“In order to achieve the broadside presentation and cover the entire water, I like to start my series of casts at the top of the pool. I maker a short throw first, in the fast water up there, because good fish often lie in that turbulence. Then I extend each cast until I have reached as far across as I can and still control the line, or until I have covered all the water. Then I move down about fifteen to twenty feet and start the series over again. This way I can be sure of putting my fly past the mouth of almost every trout in the pool.”
“I make the casts across and slightly upstream, and lead the line slightly with the rod tip. If the line begins to belly, I mend the line upstream with a sort of backward and outward flip. This means that instead of the fly being dragged down the current far too fast by the bellying line, it floats freely, broadside, to the current and the fish…After a long cast you can sometimes, mend the line three or four times and keep the fly floating broadside that much longer.”
The broadside float was built on A. H. E. Woods’ Greased Line tactic for Atlantic salmon. Its chief difficulty is in making the on-the-water Flopping Mend without moving the fly out of position, especially on a short cast. Time has added a couple of nuances that can be built into this tactic to give longer dead drifts and more control.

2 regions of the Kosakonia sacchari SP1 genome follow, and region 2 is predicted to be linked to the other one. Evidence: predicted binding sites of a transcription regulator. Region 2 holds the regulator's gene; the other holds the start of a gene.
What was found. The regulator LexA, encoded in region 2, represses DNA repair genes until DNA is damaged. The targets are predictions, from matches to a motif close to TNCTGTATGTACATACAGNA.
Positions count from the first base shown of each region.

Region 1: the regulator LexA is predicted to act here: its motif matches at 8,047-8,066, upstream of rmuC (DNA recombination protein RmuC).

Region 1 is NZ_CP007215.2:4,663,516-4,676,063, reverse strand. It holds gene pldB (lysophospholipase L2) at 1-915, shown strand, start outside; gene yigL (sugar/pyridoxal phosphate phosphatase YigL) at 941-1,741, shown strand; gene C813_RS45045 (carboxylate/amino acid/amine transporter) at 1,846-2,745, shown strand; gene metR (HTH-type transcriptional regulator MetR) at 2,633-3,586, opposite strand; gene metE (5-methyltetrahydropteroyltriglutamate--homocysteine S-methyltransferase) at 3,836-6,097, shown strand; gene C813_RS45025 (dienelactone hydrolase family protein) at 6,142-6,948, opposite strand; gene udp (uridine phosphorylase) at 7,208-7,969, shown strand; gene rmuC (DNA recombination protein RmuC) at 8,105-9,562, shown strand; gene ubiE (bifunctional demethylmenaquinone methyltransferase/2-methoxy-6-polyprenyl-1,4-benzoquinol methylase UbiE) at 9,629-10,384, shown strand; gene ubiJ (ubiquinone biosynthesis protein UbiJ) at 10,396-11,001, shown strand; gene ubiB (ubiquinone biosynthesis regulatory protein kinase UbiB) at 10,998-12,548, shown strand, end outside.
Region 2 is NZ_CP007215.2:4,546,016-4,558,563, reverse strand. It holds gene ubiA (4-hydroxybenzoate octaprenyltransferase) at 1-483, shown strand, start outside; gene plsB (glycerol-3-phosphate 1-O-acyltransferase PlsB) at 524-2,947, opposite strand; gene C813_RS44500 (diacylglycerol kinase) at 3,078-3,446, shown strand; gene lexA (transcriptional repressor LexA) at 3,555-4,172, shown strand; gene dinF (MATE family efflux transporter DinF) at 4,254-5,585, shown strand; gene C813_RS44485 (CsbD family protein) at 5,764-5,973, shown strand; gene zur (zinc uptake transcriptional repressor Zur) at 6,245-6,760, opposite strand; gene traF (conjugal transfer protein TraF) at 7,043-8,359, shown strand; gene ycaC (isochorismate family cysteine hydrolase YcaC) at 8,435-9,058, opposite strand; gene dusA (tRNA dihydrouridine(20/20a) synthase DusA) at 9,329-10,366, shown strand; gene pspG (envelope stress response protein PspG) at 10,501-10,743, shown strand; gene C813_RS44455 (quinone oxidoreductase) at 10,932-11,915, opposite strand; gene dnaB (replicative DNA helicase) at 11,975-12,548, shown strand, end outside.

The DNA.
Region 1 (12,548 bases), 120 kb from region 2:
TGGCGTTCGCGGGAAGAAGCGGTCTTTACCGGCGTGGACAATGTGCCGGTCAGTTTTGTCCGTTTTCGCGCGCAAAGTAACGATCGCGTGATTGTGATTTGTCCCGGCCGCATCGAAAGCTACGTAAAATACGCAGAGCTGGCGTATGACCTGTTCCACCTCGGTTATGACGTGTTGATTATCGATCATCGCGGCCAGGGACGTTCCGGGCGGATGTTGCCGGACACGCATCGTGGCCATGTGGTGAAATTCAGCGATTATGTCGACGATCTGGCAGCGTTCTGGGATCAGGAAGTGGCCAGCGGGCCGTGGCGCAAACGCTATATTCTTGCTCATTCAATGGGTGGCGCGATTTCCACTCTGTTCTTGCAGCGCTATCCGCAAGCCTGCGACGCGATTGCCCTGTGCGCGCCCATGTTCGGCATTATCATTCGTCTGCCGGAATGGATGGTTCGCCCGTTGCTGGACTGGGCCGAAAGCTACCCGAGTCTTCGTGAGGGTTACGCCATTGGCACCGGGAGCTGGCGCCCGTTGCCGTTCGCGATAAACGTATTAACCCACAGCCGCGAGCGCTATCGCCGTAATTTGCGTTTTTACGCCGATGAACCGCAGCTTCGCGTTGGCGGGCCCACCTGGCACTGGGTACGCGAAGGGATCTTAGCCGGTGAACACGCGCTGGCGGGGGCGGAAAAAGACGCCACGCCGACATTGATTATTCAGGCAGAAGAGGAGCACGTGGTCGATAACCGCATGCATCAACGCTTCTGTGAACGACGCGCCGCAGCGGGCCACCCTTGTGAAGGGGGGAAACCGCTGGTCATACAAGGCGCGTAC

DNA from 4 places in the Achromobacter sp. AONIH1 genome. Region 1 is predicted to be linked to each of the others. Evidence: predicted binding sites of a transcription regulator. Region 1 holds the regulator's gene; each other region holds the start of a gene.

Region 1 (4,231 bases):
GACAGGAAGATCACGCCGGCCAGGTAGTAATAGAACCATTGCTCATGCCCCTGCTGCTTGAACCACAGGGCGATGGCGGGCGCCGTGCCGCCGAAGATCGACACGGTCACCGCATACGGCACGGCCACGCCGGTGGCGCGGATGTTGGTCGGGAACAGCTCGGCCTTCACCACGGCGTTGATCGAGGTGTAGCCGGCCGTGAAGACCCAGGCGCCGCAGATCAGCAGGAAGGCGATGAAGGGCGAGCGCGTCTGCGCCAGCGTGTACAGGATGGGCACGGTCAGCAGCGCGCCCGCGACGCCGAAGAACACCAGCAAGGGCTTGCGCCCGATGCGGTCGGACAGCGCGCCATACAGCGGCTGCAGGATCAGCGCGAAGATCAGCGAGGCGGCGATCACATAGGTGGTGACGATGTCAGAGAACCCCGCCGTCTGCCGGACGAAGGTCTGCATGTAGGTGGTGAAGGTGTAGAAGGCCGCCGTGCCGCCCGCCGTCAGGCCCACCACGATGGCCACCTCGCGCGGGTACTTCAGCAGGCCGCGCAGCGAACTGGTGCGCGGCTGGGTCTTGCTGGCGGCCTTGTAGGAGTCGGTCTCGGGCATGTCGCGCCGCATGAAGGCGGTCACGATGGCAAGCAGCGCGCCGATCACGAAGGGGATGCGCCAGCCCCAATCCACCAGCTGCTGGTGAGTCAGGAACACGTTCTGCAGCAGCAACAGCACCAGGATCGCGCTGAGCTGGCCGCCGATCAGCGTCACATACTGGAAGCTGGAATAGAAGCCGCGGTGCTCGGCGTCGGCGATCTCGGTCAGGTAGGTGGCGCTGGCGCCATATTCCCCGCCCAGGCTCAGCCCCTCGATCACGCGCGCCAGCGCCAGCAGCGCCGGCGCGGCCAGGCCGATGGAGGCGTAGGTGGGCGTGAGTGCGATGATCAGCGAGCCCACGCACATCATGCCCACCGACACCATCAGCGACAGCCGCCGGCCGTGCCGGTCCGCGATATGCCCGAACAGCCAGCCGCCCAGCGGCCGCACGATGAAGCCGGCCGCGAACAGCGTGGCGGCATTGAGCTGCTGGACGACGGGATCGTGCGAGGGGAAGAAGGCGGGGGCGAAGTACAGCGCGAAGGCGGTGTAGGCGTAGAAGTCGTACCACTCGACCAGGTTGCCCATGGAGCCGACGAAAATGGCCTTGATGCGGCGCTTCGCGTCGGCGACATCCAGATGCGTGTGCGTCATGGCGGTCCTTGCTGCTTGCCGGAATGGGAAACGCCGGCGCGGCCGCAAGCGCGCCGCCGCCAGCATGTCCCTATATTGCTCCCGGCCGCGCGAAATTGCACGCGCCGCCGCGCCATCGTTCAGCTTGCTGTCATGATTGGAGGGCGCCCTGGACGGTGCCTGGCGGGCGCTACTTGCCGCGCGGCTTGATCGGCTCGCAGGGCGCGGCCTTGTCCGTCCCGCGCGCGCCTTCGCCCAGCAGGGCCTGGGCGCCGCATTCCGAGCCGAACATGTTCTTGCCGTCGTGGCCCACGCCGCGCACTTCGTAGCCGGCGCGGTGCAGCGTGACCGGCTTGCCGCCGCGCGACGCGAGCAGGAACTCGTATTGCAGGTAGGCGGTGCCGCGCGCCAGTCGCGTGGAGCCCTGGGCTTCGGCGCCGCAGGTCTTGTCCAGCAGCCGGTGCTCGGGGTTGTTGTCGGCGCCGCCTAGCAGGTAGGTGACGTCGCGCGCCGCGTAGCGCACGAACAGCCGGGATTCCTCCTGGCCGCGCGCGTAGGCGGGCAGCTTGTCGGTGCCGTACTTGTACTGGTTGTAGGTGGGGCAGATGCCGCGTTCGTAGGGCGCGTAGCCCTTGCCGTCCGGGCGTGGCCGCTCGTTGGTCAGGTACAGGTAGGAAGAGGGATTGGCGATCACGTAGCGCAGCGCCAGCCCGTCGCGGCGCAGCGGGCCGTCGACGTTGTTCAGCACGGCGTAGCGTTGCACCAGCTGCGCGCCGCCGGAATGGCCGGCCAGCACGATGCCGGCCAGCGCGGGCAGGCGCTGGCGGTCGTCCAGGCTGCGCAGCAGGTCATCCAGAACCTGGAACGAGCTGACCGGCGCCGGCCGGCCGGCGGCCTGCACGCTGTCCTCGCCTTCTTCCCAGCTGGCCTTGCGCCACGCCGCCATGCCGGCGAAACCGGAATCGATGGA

The first of these are the aerial mends. At the time of the writing of Brooks’ Trout Fishing, the concept of the aerial mend was nascent, to say the least, and Brooks had not yet added this tactic to his bag of line-handling skills. Tragically, Brooks died only a few months after the publication of Trout Fishing, while plying the long pools of his beloved Yellowstone in the fall of 1972 with his old pal, Dan Bailey. I don’t know for certain, but I’d guess that he was using his Broadside Float that day, as it was his favorite tactic for the big fall browns of Montana’s waters.
A short three years later, Doug Swisher and Carl Richards, both fast friends of Brooks, introduced the idea of aerial mending to the angling community in their book Fly Fishing Strategy. This strategy has revolutionized the angler’s ability to introduce controlled slack into the line and leader, and subsequently use that slack to make on-the-water mends without disturbing the fly’s drift.
Cast slightly up and across, and Reach Mend upstream to positions the line nearly straight across. Raise the rod tip and pick up the slack that forms as the line drifts down. Use this slack to make on-the-water Flopping Mends in order the keep the line positioned as much straight across as possible. This keeps the fly drifting broadside.